PIERO FORNASETTI 1913-1988
Stephen Neil Greengard [text]: PIERO FORNASETTI 1913-1988: FURNITURE AND OBJECTS. New York City: Gallery 280, 1989. First edition. A very good staple-bound booklet with thick printed wrappers and minor shelf wear including a dampstain on the cover's bottom right-hand edge -- faint translation to the interior pages, but stain does not occlude any images or text. Otherwise, interior unmarked and very clean. Out-of-print.
FURNITURE AND OBJECTS
Stephen Neil Greengard / Gallery 280
8 x 8 staple-bound booklet with a double fold-out in the center and 19 examples of Fornasetti's work including chests, a refrigerator on wheels, chairs, linoleum cuts, secretarys, plates, a table, screens and a tea service. Published in conjunction with an exhibit of the same name: Gallery 280, New York City [1989/1990].
From Suzanne Sleshin's New York Times article "In a SoHo Show, the Wit and Whimsy of Piero Fornasetti," December 21, 1989: "Rick Gallagher cannot remember exactly when he first became interested in the work of Piero Fornasetti. 'All I know,' Mr. Gallagher said, 'is that the first things I saw were plates with whimsical recipes, like how to cook a dragon or a dodo, but all completely deadpan.' That was 10 years ago at a flea market in New Jersey. Now, at their Gallery 280 in SoHo, Mr. Gallagher and his partner Alesh Loren have put together the most ambitious exhibition to date of the work of Mr. Fornasetti, the Italian decorative artist who died last year at the age of 74."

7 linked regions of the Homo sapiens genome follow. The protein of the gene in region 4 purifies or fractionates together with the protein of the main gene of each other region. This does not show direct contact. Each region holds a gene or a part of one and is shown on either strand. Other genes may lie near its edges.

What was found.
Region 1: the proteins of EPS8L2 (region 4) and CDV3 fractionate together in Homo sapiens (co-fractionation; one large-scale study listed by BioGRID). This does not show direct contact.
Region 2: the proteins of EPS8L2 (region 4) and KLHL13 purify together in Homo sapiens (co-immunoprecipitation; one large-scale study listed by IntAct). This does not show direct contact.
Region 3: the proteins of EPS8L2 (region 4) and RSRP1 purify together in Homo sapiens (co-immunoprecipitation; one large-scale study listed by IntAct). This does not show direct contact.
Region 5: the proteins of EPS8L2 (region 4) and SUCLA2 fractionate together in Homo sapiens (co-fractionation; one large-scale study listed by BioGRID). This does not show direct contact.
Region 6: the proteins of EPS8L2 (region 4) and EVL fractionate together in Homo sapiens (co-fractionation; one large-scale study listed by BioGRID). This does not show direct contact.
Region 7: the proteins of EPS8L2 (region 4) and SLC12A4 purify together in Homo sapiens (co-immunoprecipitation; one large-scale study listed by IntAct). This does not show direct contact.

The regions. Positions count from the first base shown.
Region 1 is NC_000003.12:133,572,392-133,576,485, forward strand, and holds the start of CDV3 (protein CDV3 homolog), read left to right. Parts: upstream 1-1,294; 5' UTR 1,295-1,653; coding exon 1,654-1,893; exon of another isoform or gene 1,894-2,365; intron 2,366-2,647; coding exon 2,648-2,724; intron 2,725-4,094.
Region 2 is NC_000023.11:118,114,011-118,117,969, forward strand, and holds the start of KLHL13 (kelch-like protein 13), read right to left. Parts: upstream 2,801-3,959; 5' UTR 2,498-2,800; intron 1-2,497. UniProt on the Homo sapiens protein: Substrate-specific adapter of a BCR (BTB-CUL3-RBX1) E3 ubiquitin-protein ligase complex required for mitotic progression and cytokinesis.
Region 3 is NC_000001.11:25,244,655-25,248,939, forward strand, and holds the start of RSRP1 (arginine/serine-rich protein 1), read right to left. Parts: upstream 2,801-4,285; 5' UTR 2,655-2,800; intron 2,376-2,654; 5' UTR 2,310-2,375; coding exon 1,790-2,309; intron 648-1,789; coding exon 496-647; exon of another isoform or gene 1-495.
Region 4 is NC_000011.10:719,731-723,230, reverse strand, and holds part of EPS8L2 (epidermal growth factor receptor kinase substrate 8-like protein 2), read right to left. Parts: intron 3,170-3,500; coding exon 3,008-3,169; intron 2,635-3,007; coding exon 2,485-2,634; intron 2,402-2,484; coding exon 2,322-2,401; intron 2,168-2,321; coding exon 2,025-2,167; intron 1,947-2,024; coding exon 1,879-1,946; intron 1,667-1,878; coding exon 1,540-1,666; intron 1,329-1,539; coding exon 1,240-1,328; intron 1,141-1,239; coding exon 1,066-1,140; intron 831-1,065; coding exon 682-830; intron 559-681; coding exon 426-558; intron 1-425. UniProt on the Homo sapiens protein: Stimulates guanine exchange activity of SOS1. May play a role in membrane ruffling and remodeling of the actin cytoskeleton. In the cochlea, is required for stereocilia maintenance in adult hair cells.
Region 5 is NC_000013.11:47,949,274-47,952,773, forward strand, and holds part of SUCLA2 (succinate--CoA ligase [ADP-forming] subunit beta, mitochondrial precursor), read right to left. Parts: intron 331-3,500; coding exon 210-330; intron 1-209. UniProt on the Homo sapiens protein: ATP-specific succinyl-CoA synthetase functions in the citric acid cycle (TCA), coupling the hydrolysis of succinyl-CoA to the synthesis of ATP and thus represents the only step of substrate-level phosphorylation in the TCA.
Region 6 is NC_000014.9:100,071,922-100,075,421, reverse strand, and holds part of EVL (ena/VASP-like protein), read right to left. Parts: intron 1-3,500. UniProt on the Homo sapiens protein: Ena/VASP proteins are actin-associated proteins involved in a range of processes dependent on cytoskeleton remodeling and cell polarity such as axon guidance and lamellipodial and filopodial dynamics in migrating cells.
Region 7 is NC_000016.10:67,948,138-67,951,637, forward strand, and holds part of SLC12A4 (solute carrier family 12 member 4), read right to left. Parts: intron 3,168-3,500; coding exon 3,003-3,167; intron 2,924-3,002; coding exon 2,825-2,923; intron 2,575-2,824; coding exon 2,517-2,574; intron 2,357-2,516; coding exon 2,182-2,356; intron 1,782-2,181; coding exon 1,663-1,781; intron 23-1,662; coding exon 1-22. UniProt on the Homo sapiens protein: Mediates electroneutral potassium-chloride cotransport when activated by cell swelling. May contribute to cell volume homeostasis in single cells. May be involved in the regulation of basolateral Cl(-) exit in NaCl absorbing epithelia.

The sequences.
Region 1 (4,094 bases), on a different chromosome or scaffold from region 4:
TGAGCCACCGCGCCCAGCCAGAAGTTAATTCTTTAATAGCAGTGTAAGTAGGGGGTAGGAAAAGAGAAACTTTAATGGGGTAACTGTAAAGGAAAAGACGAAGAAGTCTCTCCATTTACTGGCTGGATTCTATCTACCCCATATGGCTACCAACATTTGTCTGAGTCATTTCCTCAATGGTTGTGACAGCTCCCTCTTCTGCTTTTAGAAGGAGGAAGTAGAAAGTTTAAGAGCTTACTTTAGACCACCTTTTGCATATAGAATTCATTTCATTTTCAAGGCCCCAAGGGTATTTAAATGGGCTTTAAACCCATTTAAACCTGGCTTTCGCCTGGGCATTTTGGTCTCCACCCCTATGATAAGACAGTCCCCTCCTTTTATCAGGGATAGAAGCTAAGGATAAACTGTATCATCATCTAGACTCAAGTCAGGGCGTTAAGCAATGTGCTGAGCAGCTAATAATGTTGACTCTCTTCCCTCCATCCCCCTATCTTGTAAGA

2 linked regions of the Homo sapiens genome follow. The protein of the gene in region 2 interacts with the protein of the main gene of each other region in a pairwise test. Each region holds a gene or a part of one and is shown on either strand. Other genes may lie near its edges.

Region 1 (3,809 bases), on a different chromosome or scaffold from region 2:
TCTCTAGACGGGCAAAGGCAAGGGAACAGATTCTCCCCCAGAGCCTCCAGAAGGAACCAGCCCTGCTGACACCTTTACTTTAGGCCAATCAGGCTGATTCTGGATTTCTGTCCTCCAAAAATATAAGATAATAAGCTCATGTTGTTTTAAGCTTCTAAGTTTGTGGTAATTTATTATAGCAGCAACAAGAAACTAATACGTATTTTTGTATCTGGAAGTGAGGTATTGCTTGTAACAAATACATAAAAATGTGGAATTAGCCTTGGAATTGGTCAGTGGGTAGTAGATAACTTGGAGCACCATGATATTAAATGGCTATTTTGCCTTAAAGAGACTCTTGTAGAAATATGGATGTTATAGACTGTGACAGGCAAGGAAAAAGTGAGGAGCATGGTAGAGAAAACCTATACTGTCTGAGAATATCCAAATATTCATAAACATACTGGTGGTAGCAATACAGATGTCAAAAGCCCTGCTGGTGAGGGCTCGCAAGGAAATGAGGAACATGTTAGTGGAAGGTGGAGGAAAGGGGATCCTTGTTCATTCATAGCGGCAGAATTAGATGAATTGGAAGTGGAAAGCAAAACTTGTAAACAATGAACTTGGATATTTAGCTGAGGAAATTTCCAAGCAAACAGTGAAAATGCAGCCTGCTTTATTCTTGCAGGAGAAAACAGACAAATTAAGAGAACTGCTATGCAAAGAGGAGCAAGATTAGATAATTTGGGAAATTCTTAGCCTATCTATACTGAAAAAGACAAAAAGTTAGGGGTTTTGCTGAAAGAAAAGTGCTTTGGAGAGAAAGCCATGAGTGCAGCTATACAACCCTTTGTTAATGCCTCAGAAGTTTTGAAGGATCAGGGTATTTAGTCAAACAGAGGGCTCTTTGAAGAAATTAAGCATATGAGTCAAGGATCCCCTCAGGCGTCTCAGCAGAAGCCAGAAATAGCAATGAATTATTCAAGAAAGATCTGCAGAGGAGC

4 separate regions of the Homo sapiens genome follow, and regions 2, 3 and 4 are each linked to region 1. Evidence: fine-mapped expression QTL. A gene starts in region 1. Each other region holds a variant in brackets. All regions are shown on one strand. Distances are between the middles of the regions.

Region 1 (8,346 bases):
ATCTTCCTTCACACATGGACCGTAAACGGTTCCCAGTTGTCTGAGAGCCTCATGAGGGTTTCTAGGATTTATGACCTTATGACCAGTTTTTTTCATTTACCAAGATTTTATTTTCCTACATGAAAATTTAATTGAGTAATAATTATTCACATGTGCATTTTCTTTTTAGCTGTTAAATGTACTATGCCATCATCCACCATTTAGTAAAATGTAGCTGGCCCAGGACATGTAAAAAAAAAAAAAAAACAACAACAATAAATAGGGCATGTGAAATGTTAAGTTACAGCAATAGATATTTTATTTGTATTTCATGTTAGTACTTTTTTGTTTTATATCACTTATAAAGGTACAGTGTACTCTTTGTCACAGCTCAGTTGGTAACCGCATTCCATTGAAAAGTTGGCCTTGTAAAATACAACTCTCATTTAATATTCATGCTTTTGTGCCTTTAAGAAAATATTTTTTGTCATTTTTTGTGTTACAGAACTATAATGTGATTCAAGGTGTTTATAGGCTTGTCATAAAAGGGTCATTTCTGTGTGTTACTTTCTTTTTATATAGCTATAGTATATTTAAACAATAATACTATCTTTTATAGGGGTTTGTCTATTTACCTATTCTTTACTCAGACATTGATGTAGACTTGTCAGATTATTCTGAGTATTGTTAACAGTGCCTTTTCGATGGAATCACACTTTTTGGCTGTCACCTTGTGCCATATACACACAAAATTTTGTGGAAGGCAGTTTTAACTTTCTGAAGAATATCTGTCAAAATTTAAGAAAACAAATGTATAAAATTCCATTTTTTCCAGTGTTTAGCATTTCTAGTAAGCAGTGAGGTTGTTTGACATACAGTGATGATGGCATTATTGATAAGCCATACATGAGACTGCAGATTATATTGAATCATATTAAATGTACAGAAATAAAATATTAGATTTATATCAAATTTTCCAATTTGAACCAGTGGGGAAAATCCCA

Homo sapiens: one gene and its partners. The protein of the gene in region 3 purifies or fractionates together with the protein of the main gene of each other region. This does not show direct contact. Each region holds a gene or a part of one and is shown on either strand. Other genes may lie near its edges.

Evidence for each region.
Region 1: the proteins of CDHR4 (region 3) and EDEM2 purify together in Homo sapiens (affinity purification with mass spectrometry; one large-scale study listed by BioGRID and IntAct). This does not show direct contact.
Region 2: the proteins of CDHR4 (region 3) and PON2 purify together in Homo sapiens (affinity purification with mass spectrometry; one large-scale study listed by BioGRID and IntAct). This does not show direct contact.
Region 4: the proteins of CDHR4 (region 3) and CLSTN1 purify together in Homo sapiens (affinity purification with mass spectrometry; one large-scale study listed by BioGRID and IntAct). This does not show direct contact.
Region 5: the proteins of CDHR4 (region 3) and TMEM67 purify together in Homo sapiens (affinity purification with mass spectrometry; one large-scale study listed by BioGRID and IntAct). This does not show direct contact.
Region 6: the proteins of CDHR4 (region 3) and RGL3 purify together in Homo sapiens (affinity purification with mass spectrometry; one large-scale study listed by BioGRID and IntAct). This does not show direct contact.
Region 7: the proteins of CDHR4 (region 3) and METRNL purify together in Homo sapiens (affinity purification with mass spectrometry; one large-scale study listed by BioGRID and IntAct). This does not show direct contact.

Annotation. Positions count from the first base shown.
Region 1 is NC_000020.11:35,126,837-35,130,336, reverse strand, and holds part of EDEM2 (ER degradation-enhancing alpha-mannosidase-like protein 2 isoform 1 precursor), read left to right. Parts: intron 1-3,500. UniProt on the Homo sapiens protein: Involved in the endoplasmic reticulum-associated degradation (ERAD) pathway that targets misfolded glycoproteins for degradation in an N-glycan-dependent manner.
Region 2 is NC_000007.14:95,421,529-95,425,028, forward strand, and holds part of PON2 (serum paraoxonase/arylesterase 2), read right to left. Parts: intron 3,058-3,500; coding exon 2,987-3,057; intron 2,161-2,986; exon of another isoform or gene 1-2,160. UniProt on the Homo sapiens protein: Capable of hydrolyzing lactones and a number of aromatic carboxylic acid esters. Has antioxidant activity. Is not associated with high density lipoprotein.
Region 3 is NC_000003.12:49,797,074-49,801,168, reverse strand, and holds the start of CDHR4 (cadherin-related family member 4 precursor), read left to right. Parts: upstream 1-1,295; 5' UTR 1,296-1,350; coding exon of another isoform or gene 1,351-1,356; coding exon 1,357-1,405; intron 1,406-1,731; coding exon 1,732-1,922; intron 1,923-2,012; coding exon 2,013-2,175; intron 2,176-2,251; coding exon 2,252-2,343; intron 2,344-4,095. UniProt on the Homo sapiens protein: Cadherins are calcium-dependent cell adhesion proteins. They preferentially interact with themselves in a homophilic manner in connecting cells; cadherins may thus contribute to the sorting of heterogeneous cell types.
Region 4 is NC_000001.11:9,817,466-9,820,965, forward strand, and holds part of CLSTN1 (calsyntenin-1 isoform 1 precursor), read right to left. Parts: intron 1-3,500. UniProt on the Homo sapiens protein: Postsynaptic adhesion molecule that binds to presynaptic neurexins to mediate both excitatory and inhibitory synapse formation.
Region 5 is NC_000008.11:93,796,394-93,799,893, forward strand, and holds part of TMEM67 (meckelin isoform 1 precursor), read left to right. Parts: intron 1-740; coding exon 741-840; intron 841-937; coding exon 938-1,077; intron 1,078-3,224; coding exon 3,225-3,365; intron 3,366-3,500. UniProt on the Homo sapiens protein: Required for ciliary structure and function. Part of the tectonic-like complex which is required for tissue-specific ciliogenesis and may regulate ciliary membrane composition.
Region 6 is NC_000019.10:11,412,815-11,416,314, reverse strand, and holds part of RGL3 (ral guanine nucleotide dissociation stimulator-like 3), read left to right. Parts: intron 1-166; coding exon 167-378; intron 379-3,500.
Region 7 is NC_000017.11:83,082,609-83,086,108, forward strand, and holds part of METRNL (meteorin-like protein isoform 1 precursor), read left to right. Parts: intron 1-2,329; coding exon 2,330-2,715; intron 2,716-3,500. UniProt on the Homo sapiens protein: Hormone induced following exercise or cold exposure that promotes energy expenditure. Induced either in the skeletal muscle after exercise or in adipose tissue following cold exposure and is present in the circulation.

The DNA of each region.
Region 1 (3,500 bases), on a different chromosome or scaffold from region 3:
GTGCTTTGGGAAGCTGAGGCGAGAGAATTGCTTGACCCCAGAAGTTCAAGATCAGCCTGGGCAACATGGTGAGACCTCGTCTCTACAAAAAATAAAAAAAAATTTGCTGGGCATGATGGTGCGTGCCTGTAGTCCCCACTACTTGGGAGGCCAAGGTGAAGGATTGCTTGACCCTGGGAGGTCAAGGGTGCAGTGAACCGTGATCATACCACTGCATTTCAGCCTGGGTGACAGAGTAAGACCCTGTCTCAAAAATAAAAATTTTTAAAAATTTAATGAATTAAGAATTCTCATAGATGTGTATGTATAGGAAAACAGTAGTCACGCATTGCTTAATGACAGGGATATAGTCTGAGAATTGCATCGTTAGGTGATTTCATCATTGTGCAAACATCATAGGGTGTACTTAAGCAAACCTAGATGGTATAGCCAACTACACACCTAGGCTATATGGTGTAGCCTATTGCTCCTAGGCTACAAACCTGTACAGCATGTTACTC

"I believe that one day, when he was young, Fornasetti must have had a truly startling vision. I don't know if it was during the day or by night, but suddenly he must have seen the whole world explode into the air, the whole world and all of history and all the accumulation of its figures, memories and all the stones, the bodies, the trees, the houses and the monuments. Everything flew into the air and finished up in an infinite, opaque cloud full of rubbish that rose like a nuclear mushroom and then, slowly, in chilling silince, began to descent, falling heavily - perhaps on fornasetti's head, or perhaps on his table or on his paintbrush or perhaps even simply on the floor of his room. it must have been a bit like in an Michelangelo Antonioni film ..." Ettore Sottsass
Piero Fornasetti is widely recognized as a visionary designer, artist, illustrator, printer, graphic designer, craftsman, manufacturer and businessman. He established an enduring reputation as a designer with a style that was all his own, a style based on illusionism, architectural perspectives and a host of personal leitmotifs, such as the sun, playing cards and fishes, from which he spun seemingly endless variations. 'He makes objects speak' said Gio Ponti, his friend and longtime collaborator.
Spreads from this volume can be viewed here.
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